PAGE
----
The death of Stevens and three other Americans in the attack on the US consulate in Benghazi has thrown into question the US policy of relying on Al Qaeda-type forces in Syria.

In Benghazi, Ansar al-Shariah guards Al Jala hospital and has carried out the desecration of Sufi Muslim shrines, which it views as idolatrous. Ansar al-Shariah leader Mohammad Ali al-Zahawi has denied that his group killed Stevens. Interviewed by the BBC in Benghazi, however, he said that he approved of Al Qaeda’s strategy because it “is aimed at weakening US hegemony on the Muslim nation.”

He added that he was fighting “secularists” and “Gaddafi loyalists” in the new, US-backed Libyan government.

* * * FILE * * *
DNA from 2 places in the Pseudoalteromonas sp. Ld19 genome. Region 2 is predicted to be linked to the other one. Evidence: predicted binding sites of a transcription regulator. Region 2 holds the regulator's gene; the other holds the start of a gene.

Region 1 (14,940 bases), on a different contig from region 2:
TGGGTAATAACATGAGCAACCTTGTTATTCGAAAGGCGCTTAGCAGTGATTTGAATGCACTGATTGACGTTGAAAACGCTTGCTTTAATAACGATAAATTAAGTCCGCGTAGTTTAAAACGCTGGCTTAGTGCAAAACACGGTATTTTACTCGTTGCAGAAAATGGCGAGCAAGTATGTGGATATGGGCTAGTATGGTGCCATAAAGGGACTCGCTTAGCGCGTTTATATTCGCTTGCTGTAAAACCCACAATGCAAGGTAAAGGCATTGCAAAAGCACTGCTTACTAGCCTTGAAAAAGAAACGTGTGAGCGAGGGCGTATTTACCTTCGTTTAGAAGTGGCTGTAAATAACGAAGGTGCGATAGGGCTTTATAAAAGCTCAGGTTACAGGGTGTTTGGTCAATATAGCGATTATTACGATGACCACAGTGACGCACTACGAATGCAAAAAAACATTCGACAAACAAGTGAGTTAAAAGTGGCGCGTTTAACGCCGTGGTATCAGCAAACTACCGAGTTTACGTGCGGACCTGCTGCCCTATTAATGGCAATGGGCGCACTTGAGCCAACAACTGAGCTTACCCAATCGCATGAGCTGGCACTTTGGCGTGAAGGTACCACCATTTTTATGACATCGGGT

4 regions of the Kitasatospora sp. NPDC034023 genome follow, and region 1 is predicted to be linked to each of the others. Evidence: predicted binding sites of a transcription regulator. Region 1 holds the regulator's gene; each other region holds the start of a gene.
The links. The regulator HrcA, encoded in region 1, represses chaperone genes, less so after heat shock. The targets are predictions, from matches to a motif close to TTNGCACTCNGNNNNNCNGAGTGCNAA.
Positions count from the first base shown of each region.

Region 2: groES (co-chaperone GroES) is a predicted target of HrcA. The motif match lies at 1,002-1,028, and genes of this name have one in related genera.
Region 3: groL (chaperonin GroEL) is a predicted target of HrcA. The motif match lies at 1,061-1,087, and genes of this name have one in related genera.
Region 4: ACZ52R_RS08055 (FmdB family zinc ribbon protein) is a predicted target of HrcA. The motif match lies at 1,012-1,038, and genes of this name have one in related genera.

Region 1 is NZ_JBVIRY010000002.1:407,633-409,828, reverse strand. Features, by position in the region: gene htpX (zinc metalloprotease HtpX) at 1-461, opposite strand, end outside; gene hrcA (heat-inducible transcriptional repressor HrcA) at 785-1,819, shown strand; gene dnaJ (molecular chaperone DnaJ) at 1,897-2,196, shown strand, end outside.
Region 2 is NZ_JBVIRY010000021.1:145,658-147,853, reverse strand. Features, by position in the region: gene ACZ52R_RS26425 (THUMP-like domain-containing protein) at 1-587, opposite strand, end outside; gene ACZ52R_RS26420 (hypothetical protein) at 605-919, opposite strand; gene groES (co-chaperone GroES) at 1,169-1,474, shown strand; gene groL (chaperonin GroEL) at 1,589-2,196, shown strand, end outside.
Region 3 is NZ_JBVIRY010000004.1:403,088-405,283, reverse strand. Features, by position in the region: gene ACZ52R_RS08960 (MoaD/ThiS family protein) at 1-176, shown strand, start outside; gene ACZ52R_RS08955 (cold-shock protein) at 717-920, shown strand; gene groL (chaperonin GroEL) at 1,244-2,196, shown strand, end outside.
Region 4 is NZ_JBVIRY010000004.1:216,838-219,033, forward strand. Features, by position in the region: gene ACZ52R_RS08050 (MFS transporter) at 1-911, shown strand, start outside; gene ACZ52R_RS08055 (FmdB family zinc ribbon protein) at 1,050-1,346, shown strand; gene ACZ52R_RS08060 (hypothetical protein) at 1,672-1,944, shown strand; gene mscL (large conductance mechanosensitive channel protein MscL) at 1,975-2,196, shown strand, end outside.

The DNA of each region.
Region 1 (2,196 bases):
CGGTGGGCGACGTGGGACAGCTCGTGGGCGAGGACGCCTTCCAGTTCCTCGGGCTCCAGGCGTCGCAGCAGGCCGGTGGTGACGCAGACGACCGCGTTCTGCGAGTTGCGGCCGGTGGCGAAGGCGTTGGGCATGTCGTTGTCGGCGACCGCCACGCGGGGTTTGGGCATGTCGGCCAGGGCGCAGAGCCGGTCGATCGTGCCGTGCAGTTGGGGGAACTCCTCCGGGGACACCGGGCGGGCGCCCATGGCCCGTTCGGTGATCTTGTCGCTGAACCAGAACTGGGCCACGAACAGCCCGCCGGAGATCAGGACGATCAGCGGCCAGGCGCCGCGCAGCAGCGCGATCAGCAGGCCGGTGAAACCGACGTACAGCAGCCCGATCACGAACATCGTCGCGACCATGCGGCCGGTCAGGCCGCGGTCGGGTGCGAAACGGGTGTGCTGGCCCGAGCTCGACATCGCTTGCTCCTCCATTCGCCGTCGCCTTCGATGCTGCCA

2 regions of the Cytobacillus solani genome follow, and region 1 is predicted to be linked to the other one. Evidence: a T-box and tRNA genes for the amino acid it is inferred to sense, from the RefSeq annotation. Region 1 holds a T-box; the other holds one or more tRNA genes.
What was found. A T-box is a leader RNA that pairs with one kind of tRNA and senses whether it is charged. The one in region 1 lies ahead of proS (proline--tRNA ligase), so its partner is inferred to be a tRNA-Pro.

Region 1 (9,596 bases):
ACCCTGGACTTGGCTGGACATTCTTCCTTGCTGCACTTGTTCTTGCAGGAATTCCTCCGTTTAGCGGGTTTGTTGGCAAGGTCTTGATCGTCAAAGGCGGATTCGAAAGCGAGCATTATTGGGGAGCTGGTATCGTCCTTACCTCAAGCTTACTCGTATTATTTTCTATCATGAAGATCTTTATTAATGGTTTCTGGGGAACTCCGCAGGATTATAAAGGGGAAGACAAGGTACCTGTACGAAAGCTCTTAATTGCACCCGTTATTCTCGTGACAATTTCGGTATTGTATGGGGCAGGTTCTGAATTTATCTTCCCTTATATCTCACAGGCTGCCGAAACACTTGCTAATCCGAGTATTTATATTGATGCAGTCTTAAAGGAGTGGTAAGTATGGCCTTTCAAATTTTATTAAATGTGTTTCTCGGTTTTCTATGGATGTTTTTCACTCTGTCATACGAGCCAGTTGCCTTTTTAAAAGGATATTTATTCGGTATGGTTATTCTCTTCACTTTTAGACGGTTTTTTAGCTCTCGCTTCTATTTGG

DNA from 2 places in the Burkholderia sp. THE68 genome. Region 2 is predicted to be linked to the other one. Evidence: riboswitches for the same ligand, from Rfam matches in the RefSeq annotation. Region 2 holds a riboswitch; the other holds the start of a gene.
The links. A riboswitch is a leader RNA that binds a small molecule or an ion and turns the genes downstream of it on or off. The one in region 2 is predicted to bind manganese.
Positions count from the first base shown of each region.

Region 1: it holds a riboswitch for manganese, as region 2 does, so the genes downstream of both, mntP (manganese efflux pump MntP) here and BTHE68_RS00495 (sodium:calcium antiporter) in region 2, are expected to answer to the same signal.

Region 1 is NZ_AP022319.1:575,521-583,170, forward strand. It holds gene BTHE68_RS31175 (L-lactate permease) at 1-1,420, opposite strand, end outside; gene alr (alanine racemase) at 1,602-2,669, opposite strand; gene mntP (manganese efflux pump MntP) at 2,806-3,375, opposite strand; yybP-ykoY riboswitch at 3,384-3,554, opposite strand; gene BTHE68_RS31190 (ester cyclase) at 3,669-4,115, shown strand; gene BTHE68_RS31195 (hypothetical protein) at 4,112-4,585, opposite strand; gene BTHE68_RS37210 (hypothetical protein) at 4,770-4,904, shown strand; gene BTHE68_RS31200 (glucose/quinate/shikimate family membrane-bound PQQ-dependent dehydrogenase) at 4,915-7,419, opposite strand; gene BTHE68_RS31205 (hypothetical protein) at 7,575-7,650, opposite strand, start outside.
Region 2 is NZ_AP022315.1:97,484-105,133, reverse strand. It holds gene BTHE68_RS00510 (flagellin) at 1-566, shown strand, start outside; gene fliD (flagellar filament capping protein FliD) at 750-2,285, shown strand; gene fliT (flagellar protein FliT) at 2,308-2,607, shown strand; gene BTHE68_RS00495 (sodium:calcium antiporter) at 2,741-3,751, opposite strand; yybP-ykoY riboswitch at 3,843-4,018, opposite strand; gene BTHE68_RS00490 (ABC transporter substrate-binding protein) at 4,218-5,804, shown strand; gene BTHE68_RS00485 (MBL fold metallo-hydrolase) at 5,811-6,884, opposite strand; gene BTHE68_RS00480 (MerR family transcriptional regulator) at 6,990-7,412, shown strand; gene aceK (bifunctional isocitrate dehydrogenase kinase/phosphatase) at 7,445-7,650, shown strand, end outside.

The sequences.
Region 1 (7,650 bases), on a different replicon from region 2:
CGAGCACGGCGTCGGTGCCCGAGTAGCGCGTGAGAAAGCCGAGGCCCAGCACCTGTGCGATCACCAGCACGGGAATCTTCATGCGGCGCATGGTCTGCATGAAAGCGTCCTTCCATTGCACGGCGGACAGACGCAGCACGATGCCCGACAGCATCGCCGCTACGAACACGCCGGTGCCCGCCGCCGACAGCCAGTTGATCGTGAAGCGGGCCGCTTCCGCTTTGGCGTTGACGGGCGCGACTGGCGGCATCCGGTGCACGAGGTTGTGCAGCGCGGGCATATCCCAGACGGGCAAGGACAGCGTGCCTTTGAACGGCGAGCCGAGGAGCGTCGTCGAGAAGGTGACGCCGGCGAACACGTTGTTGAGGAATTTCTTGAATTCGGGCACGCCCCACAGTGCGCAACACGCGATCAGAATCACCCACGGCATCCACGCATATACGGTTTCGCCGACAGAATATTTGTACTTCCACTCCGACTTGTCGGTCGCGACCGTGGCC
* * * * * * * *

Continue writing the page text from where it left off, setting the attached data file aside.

He suggested that he did not object to US imperialist operations in the region, but only to US insults to Islam: “I swear by God that we can tolerate the killing of all people and wiping all countries off the map, but we cannot tolerate a single swear word that could hurt our prophet.”

US strategists are discussing the risk that militarily overthrowing Assad would, as with the overthrow of Gaddafi in Libya and Saddam Hussein in Iraq, lead to social chaos and the growth of Sunni terrorist forces. Brian Katulis, an official of the Obama administration-linked Center for American Progress, told the New York Times: “These incidents further will give people pause, because already our intelligence agencies have been telling us that amongst the Syrian opposition—the people who we’re supposed to support—some of them are Al Qaeda affiliates.”